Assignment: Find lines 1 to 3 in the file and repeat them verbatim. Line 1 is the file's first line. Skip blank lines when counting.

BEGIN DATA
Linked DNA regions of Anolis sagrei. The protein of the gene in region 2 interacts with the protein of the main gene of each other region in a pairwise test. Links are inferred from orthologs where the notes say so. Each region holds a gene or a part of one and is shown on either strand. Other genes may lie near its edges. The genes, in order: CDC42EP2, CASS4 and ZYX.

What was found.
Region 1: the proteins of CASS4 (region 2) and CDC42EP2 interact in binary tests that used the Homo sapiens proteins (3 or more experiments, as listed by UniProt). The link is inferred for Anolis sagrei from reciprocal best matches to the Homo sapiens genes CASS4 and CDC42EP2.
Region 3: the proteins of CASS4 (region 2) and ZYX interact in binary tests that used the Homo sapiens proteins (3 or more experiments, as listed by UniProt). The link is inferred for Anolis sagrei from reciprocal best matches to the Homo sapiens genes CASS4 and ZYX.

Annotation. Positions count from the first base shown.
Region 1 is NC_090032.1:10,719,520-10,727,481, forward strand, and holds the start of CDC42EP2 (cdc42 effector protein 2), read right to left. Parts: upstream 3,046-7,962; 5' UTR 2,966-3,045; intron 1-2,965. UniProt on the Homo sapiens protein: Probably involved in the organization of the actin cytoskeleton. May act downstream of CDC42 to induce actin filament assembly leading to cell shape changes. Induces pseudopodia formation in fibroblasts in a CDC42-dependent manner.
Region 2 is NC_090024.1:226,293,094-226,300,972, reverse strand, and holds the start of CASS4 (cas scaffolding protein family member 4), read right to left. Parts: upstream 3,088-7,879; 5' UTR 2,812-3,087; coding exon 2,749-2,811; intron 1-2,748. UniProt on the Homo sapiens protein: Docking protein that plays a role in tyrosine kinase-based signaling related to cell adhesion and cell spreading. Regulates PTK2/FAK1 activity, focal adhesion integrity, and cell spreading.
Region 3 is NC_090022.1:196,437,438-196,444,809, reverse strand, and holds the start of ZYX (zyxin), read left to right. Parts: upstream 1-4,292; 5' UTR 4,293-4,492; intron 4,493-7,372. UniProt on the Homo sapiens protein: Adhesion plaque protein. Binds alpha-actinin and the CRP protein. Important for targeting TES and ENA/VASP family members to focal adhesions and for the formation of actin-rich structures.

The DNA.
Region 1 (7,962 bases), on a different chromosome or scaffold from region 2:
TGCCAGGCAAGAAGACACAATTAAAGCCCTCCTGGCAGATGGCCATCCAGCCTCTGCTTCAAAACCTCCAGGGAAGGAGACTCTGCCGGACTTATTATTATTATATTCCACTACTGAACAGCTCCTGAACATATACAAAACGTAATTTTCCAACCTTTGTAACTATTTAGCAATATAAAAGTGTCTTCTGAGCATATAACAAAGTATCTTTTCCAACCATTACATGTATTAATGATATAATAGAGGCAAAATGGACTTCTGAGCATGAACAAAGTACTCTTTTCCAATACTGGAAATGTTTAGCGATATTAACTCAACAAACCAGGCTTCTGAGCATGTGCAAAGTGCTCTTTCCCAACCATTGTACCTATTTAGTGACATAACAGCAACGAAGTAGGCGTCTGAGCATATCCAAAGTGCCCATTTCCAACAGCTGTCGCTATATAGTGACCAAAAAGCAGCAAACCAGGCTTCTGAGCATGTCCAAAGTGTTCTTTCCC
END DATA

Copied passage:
Linked DNA regions of Anolis sagrei. The protein of the gene in region 2 interacts with the protein of the main gene of each other region in a pairwise test. Links are inferred from orthologs where the notes say so. Each region holds a gene or a part of one and is shown on either strand. Other genes may lie near its edges. The genes, in order: CDC42EP2, CASS4 and ZYX.

What was found.
Region 1: the proteins of CASS4 (region 2) and CDC42EP2 interact in binary tests that used the Homo sapiens proteins (3 or more experiments, as listed by UniProt). The link is inferred for Anolis sagrei from reciprocal best matches to the Homo sapiens genes CASS4 and CDC42EP2.